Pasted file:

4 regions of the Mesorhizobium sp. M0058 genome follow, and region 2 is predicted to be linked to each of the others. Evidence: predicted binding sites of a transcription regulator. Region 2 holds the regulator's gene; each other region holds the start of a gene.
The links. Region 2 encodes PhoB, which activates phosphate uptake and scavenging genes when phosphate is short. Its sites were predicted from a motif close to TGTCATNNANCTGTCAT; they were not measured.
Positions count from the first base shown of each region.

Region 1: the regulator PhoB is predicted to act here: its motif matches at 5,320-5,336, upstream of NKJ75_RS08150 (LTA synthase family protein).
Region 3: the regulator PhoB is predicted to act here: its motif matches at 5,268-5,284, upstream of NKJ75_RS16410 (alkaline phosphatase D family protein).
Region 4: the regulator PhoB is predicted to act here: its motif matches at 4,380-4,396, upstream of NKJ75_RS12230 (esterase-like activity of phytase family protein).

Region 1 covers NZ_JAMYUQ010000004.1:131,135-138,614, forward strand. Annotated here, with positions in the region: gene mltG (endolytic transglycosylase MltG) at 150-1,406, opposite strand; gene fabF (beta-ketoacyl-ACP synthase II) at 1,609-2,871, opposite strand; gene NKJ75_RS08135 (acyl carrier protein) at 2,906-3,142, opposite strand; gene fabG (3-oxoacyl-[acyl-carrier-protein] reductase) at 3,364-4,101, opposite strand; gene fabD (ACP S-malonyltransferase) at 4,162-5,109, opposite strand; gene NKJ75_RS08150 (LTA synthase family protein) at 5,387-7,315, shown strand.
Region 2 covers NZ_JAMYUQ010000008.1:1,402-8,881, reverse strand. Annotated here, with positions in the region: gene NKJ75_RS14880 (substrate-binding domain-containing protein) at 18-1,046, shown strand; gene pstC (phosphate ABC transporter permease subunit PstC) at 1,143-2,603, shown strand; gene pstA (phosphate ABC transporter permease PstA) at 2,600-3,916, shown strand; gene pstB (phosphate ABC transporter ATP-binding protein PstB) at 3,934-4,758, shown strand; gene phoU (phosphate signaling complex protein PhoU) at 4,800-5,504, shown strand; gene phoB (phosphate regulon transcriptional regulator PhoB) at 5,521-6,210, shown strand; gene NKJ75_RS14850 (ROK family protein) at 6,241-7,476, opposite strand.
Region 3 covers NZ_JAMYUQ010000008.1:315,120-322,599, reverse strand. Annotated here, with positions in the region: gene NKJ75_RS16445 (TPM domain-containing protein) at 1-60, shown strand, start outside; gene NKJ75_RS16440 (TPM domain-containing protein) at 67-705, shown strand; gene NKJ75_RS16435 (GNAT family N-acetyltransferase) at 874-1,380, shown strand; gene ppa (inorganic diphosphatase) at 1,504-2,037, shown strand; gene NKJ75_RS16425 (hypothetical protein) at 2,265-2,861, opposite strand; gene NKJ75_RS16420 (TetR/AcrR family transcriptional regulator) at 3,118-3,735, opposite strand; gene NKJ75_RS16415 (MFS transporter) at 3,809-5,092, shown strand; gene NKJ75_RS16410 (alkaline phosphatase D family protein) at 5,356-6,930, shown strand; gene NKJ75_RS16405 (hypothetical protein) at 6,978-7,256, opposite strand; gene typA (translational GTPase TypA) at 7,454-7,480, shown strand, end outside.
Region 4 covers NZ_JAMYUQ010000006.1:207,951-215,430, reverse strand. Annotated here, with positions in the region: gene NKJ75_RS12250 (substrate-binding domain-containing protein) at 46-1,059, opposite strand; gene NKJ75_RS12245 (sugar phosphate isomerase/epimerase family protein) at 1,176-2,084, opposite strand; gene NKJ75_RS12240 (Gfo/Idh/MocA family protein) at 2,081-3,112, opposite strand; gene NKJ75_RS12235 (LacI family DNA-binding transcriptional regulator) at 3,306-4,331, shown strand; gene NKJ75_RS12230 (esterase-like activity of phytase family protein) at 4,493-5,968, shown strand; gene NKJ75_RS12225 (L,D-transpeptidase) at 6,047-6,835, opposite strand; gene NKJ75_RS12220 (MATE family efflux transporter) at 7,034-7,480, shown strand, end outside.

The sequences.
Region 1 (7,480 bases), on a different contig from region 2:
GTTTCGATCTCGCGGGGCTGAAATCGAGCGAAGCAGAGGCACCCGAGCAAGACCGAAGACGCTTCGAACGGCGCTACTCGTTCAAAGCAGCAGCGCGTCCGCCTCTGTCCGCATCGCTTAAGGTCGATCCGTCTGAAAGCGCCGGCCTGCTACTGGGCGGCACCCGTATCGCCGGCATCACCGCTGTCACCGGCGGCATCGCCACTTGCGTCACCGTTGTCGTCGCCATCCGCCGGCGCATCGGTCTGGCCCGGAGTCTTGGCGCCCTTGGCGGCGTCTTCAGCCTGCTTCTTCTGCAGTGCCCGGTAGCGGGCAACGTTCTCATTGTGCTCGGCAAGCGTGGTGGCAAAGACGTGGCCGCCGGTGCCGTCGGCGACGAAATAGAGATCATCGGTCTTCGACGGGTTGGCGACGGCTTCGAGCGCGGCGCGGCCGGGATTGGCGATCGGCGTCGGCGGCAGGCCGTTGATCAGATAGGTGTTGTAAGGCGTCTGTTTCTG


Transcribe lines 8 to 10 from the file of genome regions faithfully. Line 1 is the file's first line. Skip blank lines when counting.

Region 2 covers NZ_JAMYUQ010000008.1:1,402-8,881, reverse strand. Annotated here, with positions in the region: gene NKJ75_RS14880 (substrate-binding domain-containing protein) at 18-1,046, shown strand; gene pstC (phosphate ABC transporter permease subunit PstC) at 1,143-2,603, shown strand; gene pstA (phosphate ABC transporter permease PstA) at 2,600-3,916, shown strand; gene pstB (phosphate ABC transporter ATP-binding protein PstB) at 3,934-4,758, shown strand; gene phoU (phosphate signaling complex protein PhoU) at 4,800-5,504, shown strand; gene phoB (phosphate regulon transcriptional regulator PhoB) at 5,521-6,210, shown strand; gene NKJ75_RS14850 (ROK family protein) at 6,241-7,476, opposite strand.
Region 3 covers NZ_JAMYUQ010000008.1:315,120-322,599, reverse strand. Annotated here, with positions in the region: gene NKJ75_RS16445 (TPM domain-containing protein) at 1-60, shown strand, start outside; gene NKJ75_RS16440 (TPM domain-containing protein) at 67-705, shown strand; gene NKJ75_RS16435 (GNAT family N-acetyltransferase) at 874-1,380, shown strand; gene ppa (inorganic diphosphatase) at 1,504-2,037, shown strand; gene NKJ75_RS16425 (hypothetical protein) at 2,265-2,861, opposite strand; gene NKJ75_RS16420 (TetR/AcrR family transcriptional regulator) at 3,118-3,735, opposite strand; gene NKJ75_RS16415 (MFS transporter) at 3,809-5,092, shown strand; gene NKJ75_RS16410 (alkaline phosphatase D family protein) at 5,356-6,930, shown strand; gene NKJ75_RS16405 (hypothetical protein) at 6,978-7,256, opposite strand; gene typA (translational GTPase TypA) at 7,454-7,480, shown strand, end outside.
Region 4 covers NZ_JAMYUQ010000006.1:207,951-215,430, reverse strand. Annotated here, with positions in the region: gene NKJ75_RS12250 (substrate-binding domain-containing protein) at 46-1,059, opposite strand; gene NKJ75_RS12245 (sugar phosphate isomerase/epimerase family protein) at 1,176-2,084, opposite strand; gene NKJ75_RS12240 (Gfo/Idh/MocA family protein) at 2,081-3,112, opposite strand; gene NKJ75_RS12235 (LacI family DNA-binding transcriptional regulator) at 3,306-4,331, shown strand; gene NKJ75_RS12230 (esterase-like activity of phytase family protein) at 4,493-5,968, shown strand; gene NKJ75_RS12225 (L,D-transpeptidase) at 6,047-6,835, opposite strand; gene NKJ75_RS12220 (MATE family efflux transporter) at 7,034-7,480, shown strand, end outside.